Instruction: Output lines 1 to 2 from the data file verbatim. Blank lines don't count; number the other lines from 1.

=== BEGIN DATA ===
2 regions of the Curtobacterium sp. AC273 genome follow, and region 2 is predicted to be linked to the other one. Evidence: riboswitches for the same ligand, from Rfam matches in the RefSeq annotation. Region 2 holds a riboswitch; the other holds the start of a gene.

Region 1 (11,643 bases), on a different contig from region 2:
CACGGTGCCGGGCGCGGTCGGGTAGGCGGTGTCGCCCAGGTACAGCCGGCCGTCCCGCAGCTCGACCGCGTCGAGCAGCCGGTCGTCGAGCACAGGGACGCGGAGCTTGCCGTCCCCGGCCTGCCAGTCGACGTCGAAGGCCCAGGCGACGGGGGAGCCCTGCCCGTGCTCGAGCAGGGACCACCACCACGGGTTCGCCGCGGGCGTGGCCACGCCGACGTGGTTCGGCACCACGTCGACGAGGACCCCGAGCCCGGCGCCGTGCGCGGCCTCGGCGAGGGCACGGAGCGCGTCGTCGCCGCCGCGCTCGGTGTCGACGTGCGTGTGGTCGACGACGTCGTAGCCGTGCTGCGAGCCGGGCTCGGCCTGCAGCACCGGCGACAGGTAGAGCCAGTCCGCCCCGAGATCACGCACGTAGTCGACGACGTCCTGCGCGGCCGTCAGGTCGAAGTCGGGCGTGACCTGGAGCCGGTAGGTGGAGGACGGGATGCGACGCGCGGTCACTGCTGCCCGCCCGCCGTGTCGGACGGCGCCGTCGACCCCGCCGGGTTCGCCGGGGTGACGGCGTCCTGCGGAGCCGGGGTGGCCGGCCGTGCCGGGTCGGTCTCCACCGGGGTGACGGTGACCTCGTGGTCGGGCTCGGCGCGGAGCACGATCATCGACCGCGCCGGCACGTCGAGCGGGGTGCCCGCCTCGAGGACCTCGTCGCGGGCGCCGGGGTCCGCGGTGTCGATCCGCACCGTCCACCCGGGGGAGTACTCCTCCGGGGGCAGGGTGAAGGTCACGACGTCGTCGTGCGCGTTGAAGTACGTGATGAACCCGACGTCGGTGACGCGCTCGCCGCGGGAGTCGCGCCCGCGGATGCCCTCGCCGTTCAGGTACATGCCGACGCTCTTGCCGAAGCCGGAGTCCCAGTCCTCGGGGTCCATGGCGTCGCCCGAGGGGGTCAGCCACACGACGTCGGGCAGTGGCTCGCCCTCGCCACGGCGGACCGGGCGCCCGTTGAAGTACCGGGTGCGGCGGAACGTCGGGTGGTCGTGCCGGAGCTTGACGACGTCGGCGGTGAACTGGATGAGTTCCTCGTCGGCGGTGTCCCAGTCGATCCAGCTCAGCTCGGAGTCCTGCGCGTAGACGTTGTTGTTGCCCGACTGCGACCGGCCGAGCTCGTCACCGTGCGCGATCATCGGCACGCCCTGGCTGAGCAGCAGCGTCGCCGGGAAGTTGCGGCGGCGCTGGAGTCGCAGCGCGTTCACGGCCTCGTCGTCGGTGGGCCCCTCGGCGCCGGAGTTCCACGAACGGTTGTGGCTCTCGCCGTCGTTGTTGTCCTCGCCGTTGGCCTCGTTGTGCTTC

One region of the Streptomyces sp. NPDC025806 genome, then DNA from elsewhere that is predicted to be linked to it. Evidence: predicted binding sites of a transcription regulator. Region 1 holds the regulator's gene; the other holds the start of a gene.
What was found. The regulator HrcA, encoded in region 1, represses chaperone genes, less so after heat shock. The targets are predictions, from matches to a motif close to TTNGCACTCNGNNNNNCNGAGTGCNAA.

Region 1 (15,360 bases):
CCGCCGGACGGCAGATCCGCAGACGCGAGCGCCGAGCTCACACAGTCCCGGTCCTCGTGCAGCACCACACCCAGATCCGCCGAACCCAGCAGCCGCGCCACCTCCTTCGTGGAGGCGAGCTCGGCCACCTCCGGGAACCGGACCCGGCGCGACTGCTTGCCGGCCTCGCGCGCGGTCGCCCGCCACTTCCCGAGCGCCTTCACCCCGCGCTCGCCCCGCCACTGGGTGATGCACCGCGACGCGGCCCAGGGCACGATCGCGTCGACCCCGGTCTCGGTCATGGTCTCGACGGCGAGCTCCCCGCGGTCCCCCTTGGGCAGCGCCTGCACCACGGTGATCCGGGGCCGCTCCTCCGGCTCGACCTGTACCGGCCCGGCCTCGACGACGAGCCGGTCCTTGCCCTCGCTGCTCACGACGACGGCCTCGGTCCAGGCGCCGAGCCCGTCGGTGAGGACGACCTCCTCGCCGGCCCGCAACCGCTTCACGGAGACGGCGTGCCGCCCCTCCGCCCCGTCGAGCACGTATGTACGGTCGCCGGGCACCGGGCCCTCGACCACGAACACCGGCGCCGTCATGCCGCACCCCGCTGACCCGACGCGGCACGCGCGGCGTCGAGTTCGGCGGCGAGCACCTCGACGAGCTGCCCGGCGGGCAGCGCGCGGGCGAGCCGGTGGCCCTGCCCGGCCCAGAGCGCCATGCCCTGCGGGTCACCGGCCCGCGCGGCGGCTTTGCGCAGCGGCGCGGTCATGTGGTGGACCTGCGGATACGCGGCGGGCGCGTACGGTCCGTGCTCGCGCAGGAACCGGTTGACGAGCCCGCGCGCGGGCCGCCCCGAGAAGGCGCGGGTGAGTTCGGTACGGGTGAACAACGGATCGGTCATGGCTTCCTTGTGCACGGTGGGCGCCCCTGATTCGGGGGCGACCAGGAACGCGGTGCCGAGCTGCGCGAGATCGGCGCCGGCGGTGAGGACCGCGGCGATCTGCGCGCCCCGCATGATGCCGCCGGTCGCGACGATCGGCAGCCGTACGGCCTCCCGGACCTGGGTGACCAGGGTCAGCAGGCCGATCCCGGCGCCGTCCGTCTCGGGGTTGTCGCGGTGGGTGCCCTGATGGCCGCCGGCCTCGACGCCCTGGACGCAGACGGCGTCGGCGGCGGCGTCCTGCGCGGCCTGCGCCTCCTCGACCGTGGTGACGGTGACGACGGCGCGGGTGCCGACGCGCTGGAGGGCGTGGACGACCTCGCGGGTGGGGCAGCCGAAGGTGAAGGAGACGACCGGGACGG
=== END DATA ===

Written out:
2 regions of the Curtobacterium sp. AC273 genome follow, and region 2 is predicted to be linked to the other one. Evidence: riboswitches for the same ligand, from Rfam matches in the RefSeq annotation. Region 2 holds a riboswitch; the other holds the start of a gene.

Region 1 (11,643 bases), on a different contig from region 2: